Michael Tanner

The ultimate challenge

Tristan und Isolde is one of the greatest challenges that an opera house can take on, in some ways the greatest of all.

Tristan und Isolde is one of the greatest challenges that an opera house can take on, in some ways the greatest of all. So it is wonderful to be able to report that at Grange Park it has been mounted with a large degree of success, and that most of the things that are wrong with it could easily be righted, though they won’t be. The most remarkable thing about it is the level of singing, almost uniformly high, and certainly with no weak link. Isolde is Alwyn Mellor, Longborough’s Brünnhilde, and also scheduled to sing that role for Opera North and for Seattle. Besides her impressive voice, she has plenty of temperament, and encompasses the whole of Isolde’s emotional range, from the fury and frustration and resulting irony of Act I, to the excited and expectant woman in love of Act II, to the at first distraught and finally transfigured heroine of Act III. The only things that worried me about her singing were a shortness of breath on what should have been sustained high notes, and a tendency to squeeze into notes. How long it is, though, since I saw so complete a realisation of this role, and one which will certainly grow much further.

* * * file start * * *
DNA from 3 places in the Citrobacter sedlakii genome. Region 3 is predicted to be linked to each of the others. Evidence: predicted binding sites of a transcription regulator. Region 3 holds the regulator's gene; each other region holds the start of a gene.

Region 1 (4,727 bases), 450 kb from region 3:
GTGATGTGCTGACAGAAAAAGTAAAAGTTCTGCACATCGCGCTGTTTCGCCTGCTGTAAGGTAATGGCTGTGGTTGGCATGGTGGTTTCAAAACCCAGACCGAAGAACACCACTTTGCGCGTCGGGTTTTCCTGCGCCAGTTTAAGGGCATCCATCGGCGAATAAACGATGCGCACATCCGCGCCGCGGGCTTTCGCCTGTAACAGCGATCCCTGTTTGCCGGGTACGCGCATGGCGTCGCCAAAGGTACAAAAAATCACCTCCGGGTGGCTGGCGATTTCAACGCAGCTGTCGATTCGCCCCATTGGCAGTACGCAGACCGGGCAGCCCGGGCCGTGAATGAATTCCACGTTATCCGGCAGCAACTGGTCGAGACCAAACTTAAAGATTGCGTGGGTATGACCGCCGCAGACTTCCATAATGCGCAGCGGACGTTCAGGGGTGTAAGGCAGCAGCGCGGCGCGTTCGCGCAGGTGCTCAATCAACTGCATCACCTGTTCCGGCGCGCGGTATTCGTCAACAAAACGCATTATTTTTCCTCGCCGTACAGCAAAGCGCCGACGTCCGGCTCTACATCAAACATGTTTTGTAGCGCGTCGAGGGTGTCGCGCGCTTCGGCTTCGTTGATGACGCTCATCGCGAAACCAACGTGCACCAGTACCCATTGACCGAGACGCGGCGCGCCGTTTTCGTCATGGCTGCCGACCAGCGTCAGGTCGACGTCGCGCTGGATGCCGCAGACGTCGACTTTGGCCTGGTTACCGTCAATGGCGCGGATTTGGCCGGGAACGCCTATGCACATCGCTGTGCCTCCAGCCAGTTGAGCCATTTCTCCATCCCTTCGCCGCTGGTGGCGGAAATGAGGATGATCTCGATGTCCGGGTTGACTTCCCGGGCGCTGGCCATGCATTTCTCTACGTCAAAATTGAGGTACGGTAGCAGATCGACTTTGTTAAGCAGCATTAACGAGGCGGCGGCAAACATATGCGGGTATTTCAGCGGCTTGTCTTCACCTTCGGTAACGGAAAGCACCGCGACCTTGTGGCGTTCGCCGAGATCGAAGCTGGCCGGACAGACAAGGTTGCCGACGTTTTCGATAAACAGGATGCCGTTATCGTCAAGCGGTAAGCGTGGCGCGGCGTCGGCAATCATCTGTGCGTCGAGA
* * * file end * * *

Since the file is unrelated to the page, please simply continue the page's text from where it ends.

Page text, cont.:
The Tristan is the veteran Richard Berkeley-Steele, now in his late fifties, but neither looking nor sounding it. He is a rather wooden actor, and did little more than stand around in Act I, apart from an unfortunate attack of what appeared to be vomiting brought on by the love potion, and sit around in Act III. But his voice is pleasant, and at times heroic; and in the most moving passage of all, perhaps, Tristan’s invitation to Isolde to follow him to the ‘Wunderreich der Nacht’ near the end of Act II, he was profound and inward.

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